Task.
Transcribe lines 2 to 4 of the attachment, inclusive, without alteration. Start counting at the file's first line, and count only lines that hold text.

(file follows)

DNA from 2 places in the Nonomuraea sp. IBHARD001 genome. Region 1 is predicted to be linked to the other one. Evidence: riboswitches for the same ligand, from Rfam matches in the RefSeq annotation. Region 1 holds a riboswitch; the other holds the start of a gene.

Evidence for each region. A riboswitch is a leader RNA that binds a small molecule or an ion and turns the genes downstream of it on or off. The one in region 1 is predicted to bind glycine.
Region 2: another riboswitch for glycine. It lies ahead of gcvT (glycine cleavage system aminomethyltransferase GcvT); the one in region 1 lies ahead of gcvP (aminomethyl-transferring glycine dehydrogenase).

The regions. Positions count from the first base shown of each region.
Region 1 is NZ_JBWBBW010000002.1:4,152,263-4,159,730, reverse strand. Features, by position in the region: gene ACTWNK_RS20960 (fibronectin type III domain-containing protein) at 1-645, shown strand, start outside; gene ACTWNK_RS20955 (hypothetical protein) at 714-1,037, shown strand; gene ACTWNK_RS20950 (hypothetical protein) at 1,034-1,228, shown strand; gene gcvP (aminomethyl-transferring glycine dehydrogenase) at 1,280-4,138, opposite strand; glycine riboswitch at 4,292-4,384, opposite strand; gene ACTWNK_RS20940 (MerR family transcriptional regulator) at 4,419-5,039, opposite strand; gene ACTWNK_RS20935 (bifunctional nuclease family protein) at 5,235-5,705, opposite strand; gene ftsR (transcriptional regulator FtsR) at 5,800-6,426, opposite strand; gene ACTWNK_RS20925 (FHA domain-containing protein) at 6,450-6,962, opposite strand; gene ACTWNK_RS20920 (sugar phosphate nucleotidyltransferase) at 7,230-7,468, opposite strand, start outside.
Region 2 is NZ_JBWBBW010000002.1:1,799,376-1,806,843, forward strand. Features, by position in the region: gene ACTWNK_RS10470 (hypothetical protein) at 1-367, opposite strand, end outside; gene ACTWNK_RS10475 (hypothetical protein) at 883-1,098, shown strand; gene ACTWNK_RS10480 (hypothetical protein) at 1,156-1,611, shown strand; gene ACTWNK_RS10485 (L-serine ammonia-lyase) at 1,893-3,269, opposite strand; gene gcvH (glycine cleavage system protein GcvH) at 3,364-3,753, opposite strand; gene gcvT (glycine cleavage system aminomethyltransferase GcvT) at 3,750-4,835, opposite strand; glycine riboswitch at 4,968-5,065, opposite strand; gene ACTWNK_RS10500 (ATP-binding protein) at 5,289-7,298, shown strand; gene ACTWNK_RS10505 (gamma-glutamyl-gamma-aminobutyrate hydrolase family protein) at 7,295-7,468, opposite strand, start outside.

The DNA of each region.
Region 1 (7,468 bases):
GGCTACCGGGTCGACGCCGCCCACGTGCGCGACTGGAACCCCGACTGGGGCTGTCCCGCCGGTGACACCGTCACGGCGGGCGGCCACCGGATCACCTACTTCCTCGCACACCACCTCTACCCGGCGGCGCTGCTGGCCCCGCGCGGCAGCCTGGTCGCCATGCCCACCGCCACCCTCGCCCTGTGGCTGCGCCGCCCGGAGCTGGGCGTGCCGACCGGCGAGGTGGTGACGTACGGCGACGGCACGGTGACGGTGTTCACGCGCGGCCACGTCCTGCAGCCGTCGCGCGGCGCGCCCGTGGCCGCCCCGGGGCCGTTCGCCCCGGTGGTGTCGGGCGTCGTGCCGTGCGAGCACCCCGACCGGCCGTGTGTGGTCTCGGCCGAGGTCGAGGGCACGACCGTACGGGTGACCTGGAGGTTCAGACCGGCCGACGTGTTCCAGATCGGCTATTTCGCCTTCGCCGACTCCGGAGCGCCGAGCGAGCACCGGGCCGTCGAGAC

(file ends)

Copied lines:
Evidence for each region. A riboswitch is a leader RNA that binds a small molecule or an ion and turns the genes downstream of it on or off. The one in region 1 is predicted to bind glycine.
Region 2: another riboswitch for glycine. It lies ahead of gcvT (glycine cleavage system aminomethyltransferase GcvT); the one in region 1 lies ahead of gcvP (aminomethyl-transferring glycine dehydrogenase).

The regions. Positions count from the first base shown of each region.